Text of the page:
0.97% Vanguard Total International Bond Admiral (VTABX) – 0.11%
    0.49% 2.1% CD maturing 4/2019
    1.64% 2.35% CD maturing 10/2019
    0.01% Misc stock
    =====
    3.12% of total
Summary

65/35 desired allocation, currently 70.47/29.53
67.48/32.52 taxable/retirement
95.94/4.06 US/international

Total Holdings Composition (combined taxable and retirement to show total holdings summarized)
  • Stock/stock mutual funds:
    2.44% - IBM
    0.01% - Misc stock
    0.41% - SSGA S&P 500
    17.77% -Vanguard Extended Market Index (VEXAX) – 0.08%, this fund is 32% long term gains in taxable holding.
    30.53% - Vanguard Primecap (VPMAX) – 0.32%, this fund is 43% long term gains in taxable holding.
    0.71% - Vanguard Total International Stock Index (VTIAX) -0.11%
    18.60% - Vanguard Value Index (VVIAX) – 0.05%, this fund is 26% long term gains in taxable holding.
    ======
    70.47% of total

    Bond/bond mutual funds:

    4.57% - CDs
    0.08% – Tennessee Valley Authority (TVC)
    8.38% - Vanguard Intermediate-Term Investment-Grade (VFIDX) – 0.20%
    2.44% - Vanguard Long-Term Investment-Grade (VWESX) – 0.22%
    4.00% - Vanguard Short-Term Investment-Grade (VFSUX) – 0.10%
    6.71% - Vanguard Total Bond Market Index (VBTLX) – 0.05%
    3.35% - Vanguard Total International Bond Index (VTABX) – 0.11%
    =====
    29.53% of total


Contributions

New annual Contributions

Maximum contributions for company and individual (ROTH) on solo 401k are made each year.

Entire net pay contributed to DW’s 401k.

$6,500 to each ROTH IRA each year.

Other

Each year, evaluate whether ROTH conversions make sense. Some years, when in lower bracket, do conversions to top of bracket.

I bought my first Primecap holding in 1995, long before I switched to indexing. Great long term performance, big gains (in the taxable holdings). Limited to $25,000 additional investment per year, per account type per person (his IRA, her IRA, his solo brokerage, her solo brokerage, joint account). I re-evaluate each year whether I want to put new money into Primecap or convert existing funds (take IRA holding and convert to Primecap). For 2018, I can invest another $75,000 if I choose to. Additional investments in Primecap in the years I make them have thrown off my AA as one would expect.

Questions:

1) Due to my desired AA of 65/35, plus the fact that I want to keep my Primecap holdings (some of which are in retirement accounts as you see), I have to hold bonds in my taxable account. State tax rate is relatively low. Would you hold something different, and why? I will likely be TLH the bonds (see #3 below), so a different approach can be easily implemented in early 2019.

2) I have a spread of short, intermediate, and long term bonds, as well as total bond market. Any comments about those holdings? Since I will likely be liquidating them to TLH (in taxable account, see #3 below) and take advantage of Ally’s 1% bonus, would you place these funds differently early next year?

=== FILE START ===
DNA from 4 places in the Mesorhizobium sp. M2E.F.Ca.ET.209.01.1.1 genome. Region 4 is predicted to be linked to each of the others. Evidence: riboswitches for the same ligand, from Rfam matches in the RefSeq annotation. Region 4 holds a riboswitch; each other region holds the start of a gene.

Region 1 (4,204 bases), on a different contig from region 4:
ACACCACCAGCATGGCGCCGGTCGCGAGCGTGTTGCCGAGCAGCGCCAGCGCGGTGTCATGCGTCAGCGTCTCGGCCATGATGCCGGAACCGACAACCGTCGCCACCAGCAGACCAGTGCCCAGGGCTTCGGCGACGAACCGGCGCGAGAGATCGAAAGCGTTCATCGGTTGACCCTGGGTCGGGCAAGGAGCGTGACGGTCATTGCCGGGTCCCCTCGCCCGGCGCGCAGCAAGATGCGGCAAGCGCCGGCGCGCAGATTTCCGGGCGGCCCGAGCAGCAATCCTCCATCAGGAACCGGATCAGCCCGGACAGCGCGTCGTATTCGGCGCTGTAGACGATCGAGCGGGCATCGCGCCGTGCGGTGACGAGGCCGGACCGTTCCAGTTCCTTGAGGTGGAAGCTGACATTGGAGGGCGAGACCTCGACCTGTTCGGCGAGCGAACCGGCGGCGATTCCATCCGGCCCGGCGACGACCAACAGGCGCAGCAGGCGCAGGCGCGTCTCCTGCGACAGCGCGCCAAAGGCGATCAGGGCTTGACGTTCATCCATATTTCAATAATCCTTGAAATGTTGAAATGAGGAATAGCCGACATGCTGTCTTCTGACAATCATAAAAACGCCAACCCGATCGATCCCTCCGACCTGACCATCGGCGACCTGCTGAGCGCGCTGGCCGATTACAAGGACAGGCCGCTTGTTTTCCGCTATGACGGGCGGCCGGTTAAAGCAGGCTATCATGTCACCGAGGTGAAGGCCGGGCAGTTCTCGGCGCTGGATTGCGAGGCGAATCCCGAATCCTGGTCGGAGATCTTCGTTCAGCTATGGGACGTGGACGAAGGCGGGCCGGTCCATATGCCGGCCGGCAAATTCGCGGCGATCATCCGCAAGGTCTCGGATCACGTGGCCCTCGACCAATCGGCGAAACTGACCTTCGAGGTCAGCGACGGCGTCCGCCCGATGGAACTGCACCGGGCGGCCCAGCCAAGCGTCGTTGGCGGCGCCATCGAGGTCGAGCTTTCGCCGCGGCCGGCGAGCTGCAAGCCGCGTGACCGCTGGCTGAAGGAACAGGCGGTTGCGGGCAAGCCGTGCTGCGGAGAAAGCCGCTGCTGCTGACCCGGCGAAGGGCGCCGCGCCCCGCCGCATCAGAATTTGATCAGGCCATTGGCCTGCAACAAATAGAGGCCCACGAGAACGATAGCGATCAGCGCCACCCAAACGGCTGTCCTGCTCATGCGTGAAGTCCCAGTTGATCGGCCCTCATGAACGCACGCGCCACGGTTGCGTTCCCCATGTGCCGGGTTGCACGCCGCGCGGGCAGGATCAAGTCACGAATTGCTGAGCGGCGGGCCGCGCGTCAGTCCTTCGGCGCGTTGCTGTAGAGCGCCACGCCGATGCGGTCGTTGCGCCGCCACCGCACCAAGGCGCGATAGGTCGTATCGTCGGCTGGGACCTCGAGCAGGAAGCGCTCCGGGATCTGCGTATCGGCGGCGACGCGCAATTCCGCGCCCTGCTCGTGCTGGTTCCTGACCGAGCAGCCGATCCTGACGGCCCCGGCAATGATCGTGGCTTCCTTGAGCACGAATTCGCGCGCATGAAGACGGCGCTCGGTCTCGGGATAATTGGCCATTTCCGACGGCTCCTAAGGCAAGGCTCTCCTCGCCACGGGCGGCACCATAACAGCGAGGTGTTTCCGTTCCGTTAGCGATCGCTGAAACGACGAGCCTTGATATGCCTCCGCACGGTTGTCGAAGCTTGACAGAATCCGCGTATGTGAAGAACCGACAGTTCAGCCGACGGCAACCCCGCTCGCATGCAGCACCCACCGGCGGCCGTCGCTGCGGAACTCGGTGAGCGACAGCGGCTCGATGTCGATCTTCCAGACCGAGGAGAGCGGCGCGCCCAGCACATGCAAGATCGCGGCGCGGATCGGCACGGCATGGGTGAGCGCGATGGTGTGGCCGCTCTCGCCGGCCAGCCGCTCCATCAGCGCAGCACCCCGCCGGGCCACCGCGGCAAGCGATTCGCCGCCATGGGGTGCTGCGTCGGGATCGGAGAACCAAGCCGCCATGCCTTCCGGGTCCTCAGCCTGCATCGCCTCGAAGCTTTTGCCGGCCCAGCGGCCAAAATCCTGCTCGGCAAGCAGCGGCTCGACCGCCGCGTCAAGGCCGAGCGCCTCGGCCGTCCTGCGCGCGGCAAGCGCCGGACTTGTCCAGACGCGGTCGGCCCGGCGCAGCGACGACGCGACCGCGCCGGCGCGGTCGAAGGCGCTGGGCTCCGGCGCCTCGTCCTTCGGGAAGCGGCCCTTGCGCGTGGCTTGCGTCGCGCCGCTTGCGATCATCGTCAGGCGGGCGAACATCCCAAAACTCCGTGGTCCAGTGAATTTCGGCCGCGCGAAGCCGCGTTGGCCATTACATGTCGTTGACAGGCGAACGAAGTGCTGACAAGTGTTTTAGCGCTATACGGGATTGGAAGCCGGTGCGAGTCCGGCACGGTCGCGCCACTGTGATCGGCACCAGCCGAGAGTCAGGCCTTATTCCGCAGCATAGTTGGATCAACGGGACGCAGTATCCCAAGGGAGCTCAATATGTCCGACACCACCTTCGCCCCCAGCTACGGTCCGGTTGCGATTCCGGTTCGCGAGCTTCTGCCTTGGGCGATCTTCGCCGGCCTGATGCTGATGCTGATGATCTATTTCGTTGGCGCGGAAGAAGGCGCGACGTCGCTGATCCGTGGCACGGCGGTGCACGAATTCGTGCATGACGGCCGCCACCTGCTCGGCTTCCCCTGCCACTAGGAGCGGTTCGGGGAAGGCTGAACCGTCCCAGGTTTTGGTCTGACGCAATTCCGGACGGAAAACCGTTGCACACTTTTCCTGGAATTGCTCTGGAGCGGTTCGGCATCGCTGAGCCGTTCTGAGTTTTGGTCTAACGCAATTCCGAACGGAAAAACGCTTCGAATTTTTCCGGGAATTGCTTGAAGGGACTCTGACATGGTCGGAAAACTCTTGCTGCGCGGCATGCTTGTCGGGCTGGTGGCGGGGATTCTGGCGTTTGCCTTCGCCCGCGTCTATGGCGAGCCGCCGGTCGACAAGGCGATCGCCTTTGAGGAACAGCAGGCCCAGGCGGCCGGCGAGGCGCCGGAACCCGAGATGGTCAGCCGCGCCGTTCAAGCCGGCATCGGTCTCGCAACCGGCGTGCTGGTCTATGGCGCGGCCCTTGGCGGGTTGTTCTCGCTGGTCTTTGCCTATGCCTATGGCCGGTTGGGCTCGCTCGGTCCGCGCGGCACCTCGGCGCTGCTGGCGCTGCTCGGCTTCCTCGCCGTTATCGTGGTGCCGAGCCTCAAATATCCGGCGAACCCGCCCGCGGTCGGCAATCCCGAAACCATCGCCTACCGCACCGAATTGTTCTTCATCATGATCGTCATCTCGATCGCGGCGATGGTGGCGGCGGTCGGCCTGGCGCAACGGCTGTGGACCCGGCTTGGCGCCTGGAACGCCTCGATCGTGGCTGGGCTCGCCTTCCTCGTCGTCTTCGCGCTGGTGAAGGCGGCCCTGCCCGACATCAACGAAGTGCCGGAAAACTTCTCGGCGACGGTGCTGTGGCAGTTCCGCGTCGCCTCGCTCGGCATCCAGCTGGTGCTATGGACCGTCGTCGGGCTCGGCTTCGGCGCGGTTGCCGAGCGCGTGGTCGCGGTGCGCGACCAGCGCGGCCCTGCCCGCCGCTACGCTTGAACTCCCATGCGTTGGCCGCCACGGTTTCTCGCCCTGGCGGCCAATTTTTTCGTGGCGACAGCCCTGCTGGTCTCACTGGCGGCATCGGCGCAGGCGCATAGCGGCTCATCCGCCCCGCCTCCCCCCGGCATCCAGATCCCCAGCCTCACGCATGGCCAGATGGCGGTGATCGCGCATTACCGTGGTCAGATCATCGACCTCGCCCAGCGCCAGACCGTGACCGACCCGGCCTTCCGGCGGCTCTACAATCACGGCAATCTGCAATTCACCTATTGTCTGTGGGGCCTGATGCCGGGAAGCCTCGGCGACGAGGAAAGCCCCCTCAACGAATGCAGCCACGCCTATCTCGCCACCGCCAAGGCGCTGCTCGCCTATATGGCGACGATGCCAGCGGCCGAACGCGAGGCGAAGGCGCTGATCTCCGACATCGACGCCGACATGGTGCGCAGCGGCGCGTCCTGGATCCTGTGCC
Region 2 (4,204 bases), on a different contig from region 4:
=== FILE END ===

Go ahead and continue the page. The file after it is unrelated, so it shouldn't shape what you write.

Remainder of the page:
3) Tax loss harvesting - I haven’t done really any tax loss harvesting. I’m thinking this year of selling my taxable bonds to get the loss to offset sizeable gains as I sell off IBM, purchased mostly 30+ years ago (losses won’t begin to cover the gains). I have about $4,750 in short term losses (Vanguard Intermediate-Term Investment-Grade, Vanguard Short-Term Investment Grade, Vanguard Total Bond Market, and Vanguard Total International Bond) and $5,700 in long term losses (Vanguard Short-Term Investment-Grade and Vanguard Total Bond Market). My short-term losses become long term losses in 7 days. I have no short-term gains. I plan on moving as much as can qualify to Ally for the 1% bonus, the rest to Prime Money Market and then reassess. Comments?

4) I see many posts about the tax efficiency of holdings, certain funds not being efficient because they throw off more gains than other funds. I have huge gains in 3 large holdings (which is why they never were changed to a 3 fund portfolio, 4 counting IBM), so I can’t shift much without creating gains. IBM will be reduced dramatically prior to end of year if I TLH.

5) I can rollover assets out of the Solo 401K (hit 59½). I understand the different legal protections between 401ks and IRAs, but this is a small percent of our assets. I am considering doing this to get Admiral Shares, and have less assets in Investor funds. Each year we convert some to ROTH (depending on our tax bracket), but right now DW’s conversions eat it up any room we have, so I guess leaving the company contribution in the i401k for now makes sense, just pull the ROTH contribution. Comments?

Thank you very much.

carolinaman
Posts: 3288
Joined: Wed Dec 28, 2011 9:56 am
Location: North Carolina

Re: Evaluation of Portfolio

Post by carolinaman » Wed Oct 17, 2018 7:45 am

I recommend consolidating your bond holdings into one fund that covers the market at a low cost. VBILX is an excellent choice as it is 50% govt/treasury and 50% investment Grade corporate. You apparently do not have to worry about capital gains with bonds so this should be an easy thing to do and simplifies your portfolio. Performance should be about the same with probably less risk due to higher govt bond holdings. If you believe in International bonds, just keep that as is.